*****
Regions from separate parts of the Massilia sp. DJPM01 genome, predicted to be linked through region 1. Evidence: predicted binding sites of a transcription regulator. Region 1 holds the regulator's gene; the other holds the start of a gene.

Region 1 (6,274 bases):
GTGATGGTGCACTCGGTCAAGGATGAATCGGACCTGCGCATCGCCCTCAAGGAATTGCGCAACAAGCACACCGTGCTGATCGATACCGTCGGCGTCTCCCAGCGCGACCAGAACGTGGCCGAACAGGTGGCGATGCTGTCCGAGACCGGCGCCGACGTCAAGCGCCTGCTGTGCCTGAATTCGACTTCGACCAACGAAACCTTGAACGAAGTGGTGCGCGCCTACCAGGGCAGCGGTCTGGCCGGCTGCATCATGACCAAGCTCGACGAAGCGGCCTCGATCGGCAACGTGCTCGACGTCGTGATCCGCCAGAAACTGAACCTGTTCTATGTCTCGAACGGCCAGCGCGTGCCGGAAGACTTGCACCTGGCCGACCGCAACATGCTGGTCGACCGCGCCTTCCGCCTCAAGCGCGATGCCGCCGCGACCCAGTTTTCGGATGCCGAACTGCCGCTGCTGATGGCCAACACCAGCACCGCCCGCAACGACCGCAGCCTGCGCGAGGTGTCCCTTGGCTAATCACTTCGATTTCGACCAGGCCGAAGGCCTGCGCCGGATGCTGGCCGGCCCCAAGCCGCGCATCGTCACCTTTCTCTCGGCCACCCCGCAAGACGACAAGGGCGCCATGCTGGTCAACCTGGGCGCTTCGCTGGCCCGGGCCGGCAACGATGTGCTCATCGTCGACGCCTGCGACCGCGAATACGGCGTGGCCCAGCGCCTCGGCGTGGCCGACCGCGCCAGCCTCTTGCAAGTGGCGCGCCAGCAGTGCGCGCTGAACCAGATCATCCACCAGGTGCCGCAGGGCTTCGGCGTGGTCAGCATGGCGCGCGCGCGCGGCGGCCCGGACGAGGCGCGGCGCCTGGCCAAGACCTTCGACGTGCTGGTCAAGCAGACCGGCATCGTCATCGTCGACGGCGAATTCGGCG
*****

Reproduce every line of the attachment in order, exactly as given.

Regions from separate parts of the Massilia sp. DJPM01 genome, predicted to be linked through region 1. Evidence: predicted binding sites of a transcription regulator. Region 1 holds the regulator's gene; the other holds the start of a gene.

Region 1 (6,274 bases):
GTGATGGTGCACTCGGTCAAGGATGAATCGGACCTGCGCATCGCCCTCAAGGAATTGCGCAACAAGCACACCGTGCTGATCGATACCGTCGGCGTCTCCCAGCGCGACCAGAACGTGGCCGAACAGGTGGCGATGCTGTCCGAGACCGGCGCCGACGTCAAGCGCCTGCTGTGCCTGAATTCGACTTCGACCAACGAAACCTTGAACGAAGTGGTGCGCGCCTACCAGGGCAGCGGTCTGGCCGGCTGCATCATGACCAAGCTCGACGAAGCGGCCTCGATCGGCAACGTGCTCGACGTCGTGATCCGCCAGAAACTGAACCTGTTCTATGTCTCGAACGGCCAGCGCGTGCCGGAAGACTTGCACCTGGCCGACCGCAACATGCTGGTCGACCGCGCCTTCCGCCTCAAGCGCGATGCCGCCGCGACCCAGTTTTCGGATGCCGAACTGCCGCTGCTGATGGCCAACACCAGCACCGCCCGCAACGACCGCAGCCTGCGCGAGGTGTCCCTTGGCTAATCACTTCGATTTCGACCAGGCCGAAGGCCTGCGCCGGATGCTGGCCGGCCCCAAGCCGCGCATCGTCACCTTTCTCTCGGCCACCCCGCAAGACGACAAGGGCGCCATGCTGGTCAACCTGGGCGCTTCGCTGGCCCGGGCCGGCAACGATGTGCTCATCGTCGACGCCTGCGACCGCGAATACGGCGTGGCCCAGCGCCTCGGCGTGGCCGACCGCGCCAGCCTCTTGCAAGTGGCGCGCCAGCAGTGCGCGCTGAACCAGATCATCCACCAGGTGCCGCAGGGCTTCGGCGTGGTCAGCATGGCGCGCGCGCGCGGCGGCCCGGACGAGGCGCGGCGCCTGGCCAAGACCTTCGACGTGCTGGTCAAGCAGACCGGCATCGTCATCGTCGACGGCGAATTCGGCG